Animal keepers at the Smithsonian Conservation Biology Institute (SCBI) are hand-raising a dama gazelle calf. The male calf was born July 4. The animal care team began monitoring the calf’s mother, Sara, a first-time mom, after she showed signs of labor. After watching her for much of the day, she delivered the calf that evening, but suffered a severe prolapsed uterus. Veterinarians attempted to correct the prolapse, but it was too severe to be replaced. The animal care team made the decision to humanely euthanize Sara after it became clear that her prognosis was poor and her condition was rapidly declining.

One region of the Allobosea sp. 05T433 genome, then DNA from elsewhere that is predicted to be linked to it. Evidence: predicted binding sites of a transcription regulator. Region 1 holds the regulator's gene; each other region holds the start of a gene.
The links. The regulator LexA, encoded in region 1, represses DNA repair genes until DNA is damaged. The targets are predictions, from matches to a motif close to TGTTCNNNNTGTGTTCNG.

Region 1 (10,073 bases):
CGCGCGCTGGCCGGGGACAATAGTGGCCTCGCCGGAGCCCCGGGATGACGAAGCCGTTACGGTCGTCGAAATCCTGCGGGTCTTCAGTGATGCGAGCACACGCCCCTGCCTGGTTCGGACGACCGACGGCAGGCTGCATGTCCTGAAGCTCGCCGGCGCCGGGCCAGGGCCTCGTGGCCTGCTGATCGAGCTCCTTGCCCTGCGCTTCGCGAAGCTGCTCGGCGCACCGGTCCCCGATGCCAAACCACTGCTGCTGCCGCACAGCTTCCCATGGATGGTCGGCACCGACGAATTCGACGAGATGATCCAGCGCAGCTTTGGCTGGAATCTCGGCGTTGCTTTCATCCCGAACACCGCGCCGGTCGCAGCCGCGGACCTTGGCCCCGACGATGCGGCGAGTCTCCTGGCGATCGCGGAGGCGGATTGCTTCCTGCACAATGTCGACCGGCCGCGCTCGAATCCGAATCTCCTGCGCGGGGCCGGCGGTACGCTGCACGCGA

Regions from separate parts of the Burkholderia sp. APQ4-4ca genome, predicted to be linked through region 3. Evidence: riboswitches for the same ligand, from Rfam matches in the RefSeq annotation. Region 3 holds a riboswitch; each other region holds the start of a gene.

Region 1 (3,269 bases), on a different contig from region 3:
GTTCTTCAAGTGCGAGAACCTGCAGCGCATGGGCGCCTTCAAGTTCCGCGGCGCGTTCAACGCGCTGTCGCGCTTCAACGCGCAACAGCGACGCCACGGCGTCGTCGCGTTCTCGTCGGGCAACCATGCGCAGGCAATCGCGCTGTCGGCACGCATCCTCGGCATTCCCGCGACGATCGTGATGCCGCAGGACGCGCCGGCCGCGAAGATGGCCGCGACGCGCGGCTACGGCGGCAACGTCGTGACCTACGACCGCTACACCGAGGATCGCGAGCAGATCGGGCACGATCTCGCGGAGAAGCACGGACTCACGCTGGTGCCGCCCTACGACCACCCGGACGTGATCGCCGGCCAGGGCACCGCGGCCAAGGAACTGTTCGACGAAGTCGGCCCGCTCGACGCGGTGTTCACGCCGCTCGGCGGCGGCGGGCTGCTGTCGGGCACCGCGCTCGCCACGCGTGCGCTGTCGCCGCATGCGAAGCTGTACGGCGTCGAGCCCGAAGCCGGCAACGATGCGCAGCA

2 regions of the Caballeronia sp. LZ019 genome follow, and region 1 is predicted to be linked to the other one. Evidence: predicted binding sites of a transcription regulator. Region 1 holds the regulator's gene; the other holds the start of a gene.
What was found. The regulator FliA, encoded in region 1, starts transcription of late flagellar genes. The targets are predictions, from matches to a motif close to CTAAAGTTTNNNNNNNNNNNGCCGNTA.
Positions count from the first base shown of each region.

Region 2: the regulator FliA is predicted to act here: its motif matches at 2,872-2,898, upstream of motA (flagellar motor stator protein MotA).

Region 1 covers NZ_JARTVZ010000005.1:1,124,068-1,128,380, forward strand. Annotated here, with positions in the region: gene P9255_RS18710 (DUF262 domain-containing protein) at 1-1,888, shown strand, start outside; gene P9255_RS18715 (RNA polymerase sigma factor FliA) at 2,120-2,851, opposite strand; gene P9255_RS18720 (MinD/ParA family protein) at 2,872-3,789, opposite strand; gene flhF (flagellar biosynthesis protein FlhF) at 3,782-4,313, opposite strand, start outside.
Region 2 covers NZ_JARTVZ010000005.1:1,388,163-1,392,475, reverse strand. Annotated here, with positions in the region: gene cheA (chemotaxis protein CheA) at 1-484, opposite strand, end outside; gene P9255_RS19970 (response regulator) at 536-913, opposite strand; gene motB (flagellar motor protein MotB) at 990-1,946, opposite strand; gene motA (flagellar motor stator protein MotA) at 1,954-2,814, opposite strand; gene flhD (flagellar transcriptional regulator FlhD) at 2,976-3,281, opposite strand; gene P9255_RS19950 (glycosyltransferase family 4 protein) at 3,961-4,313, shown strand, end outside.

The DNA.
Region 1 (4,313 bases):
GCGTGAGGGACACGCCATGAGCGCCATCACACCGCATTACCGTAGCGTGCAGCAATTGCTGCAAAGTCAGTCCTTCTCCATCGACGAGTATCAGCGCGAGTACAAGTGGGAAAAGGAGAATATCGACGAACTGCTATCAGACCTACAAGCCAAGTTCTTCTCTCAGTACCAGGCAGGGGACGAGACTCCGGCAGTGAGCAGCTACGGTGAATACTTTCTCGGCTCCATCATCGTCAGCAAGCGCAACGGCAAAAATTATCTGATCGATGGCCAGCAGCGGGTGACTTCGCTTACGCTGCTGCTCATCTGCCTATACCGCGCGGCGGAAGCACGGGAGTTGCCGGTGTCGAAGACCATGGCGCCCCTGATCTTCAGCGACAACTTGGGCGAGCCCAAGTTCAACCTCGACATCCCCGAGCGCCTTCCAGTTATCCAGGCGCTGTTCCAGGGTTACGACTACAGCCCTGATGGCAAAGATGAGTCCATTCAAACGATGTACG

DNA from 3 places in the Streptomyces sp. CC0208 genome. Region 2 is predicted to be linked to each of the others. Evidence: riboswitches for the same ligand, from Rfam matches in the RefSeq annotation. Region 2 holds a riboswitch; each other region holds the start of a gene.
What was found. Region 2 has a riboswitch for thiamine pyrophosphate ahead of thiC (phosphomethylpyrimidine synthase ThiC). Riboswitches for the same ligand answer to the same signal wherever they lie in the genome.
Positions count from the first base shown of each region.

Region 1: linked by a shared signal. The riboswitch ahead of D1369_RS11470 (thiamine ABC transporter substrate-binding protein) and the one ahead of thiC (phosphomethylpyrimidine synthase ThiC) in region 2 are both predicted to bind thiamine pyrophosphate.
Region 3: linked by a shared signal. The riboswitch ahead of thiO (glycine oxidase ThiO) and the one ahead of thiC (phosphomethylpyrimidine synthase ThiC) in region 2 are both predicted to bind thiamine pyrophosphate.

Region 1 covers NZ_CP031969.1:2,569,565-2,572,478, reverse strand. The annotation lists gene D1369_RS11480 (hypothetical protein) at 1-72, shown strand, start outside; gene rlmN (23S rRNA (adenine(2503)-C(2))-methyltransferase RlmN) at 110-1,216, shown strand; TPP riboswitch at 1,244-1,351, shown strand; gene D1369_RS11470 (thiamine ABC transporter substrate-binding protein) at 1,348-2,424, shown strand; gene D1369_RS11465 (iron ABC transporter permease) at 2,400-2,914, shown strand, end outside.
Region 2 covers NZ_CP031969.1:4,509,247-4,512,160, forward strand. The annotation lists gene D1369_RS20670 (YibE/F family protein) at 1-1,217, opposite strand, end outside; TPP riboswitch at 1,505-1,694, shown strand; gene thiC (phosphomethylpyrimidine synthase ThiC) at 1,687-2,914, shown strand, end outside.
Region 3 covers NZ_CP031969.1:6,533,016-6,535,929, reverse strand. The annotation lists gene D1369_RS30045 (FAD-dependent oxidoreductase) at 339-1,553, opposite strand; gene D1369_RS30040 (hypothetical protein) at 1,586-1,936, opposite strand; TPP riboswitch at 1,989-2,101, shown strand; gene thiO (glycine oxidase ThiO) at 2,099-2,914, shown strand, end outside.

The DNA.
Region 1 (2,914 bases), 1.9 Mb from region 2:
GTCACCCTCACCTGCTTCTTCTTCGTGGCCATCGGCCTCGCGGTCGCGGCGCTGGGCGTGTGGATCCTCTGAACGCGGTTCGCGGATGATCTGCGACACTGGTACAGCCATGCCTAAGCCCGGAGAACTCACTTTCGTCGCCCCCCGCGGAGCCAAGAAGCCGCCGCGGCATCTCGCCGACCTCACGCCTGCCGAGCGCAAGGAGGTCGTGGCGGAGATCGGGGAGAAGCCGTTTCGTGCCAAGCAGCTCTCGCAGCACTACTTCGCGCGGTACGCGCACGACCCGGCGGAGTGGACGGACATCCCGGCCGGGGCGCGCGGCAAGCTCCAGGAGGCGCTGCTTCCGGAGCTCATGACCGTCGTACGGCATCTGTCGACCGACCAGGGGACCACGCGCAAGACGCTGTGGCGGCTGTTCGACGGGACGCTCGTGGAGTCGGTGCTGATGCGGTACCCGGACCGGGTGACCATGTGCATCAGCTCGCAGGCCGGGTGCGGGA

The calf was immediately transferred to the veterinary hospital at SCBI. He is being bottle-fed by keepers five times each day. In the coming weeks, he will be introduced to the herd. If he is reintegrated into the herd, that will allow him to learn species-appropriate behavior from other dama gazelles and about the social dynamics of living in a herd. Keepers will train him to come to them for bottle feedings every day using a clicker. When the calf hears the clicker he will know that a keeper has a bottle for him and approach them to feed.
SCBI is currently home to nine dama gazelles. Three of the gazelles are female and six are male. Of the six males, three are newborn calves.